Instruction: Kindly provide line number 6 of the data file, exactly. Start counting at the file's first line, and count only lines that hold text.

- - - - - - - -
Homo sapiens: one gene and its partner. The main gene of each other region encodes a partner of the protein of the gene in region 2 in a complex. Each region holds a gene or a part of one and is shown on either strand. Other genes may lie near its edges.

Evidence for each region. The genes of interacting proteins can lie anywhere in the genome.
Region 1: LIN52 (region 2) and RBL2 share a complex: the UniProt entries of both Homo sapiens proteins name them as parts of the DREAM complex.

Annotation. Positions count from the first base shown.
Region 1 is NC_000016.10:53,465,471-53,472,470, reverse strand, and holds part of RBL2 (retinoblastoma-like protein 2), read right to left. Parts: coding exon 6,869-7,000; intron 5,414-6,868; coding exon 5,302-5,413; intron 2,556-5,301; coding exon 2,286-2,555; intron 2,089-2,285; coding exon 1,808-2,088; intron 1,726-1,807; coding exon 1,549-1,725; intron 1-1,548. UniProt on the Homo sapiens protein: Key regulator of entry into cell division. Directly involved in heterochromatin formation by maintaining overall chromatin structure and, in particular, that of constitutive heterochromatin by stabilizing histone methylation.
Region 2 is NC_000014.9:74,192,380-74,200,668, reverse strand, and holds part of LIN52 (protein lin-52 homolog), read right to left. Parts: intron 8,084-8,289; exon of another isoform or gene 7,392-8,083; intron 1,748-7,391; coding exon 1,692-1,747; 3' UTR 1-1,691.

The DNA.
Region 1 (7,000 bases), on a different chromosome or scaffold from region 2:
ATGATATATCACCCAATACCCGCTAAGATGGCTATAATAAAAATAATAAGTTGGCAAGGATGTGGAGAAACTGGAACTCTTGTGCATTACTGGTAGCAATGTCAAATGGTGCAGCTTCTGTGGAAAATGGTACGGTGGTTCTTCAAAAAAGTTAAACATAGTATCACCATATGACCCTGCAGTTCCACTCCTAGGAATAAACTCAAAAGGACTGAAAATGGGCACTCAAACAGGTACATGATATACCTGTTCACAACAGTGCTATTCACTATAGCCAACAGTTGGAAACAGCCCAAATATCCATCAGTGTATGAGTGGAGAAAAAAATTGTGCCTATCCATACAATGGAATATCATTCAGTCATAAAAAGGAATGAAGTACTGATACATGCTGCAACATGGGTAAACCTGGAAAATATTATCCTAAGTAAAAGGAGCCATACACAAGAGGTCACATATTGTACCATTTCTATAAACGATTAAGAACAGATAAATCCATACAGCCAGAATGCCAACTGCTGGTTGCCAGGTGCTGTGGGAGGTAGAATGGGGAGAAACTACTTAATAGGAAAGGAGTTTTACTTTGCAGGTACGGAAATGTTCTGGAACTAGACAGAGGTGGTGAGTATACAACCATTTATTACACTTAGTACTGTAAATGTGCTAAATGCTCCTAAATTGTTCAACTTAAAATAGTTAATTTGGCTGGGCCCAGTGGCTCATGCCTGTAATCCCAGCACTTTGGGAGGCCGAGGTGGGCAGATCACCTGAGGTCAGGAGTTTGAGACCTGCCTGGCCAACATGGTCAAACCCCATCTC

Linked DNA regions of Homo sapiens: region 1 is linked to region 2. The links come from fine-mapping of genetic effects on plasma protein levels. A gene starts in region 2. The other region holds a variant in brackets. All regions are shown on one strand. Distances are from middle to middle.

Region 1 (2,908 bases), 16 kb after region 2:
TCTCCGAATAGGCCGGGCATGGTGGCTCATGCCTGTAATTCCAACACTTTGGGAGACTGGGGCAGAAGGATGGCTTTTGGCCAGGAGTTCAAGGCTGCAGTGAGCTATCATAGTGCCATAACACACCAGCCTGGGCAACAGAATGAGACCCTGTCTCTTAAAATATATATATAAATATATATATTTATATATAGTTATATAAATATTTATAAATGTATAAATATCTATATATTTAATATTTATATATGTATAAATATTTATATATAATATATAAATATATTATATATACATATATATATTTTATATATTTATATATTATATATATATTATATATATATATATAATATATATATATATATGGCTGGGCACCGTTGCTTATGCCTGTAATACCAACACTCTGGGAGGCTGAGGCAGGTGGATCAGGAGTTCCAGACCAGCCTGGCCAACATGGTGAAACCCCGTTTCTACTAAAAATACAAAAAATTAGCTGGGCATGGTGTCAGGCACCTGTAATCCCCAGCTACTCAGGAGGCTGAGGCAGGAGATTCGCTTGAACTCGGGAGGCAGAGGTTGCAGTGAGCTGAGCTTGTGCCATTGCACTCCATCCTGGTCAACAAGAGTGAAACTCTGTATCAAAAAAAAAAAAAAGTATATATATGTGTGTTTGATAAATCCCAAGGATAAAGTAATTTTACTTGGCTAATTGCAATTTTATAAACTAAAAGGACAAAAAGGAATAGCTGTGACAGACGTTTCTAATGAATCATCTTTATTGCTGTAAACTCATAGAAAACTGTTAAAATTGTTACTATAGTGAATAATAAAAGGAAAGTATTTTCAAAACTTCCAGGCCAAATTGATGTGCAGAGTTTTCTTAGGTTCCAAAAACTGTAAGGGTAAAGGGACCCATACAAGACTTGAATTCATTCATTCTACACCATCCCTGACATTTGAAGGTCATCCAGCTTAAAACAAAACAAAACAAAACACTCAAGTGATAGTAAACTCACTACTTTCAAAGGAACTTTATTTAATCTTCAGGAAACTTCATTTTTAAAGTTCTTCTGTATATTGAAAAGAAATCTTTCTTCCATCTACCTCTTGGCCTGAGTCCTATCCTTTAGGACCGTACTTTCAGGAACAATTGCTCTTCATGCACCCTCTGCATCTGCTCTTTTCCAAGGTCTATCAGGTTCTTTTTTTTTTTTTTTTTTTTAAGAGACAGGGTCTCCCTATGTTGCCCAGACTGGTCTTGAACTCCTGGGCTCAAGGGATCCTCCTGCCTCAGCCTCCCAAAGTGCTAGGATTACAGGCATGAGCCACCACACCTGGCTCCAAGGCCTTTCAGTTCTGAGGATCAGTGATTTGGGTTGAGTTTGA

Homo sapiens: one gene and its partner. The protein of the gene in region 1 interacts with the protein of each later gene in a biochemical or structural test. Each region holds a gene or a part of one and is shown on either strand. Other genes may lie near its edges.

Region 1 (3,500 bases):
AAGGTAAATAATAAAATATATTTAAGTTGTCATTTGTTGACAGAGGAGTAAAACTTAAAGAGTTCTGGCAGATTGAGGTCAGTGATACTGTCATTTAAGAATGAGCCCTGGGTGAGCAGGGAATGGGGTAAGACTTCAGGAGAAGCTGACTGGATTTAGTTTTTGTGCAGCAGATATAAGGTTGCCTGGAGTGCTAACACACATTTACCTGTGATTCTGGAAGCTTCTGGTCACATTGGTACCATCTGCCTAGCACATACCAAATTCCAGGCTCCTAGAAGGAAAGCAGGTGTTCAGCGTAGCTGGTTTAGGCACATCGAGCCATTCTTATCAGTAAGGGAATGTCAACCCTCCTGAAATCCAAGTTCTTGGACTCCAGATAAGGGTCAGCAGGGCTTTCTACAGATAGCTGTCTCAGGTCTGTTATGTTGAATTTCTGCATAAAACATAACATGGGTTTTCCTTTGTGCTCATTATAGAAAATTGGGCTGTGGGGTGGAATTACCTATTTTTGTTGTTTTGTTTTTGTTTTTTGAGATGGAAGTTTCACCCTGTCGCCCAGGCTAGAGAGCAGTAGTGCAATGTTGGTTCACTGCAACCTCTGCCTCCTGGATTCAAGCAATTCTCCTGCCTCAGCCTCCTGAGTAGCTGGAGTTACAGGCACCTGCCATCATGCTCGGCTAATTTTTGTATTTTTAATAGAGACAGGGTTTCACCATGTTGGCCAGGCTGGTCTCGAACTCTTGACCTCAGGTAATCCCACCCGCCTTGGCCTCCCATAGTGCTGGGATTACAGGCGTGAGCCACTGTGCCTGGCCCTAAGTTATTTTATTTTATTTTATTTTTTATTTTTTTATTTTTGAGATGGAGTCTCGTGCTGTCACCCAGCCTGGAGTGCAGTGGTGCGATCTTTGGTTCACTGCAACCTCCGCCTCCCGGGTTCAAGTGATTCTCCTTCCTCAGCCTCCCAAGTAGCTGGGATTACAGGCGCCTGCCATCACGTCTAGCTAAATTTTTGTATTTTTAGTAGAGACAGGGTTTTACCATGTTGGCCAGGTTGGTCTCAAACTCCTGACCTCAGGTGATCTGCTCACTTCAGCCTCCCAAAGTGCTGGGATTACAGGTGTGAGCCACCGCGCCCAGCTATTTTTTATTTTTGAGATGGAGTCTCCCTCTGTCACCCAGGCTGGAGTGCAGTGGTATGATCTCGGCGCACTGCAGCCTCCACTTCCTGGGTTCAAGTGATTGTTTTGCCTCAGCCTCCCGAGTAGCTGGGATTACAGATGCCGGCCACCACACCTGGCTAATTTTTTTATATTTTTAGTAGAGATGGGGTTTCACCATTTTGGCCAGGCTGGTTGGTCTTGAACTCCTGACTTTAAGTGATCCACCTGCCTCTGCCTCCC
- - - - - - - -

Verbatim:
Region 2 is NC_000014.9:74,192,380-74,200,668, reverse strand, and holds part of LIN52 (protein lin-52 homolog), read right to left. Parts: intron 8,084-8,289; exon of another isoform or gene 7,392-8,083; intron 1,748-7,391; coding exon 1,692-1,747; 3' UTR 1-1,691.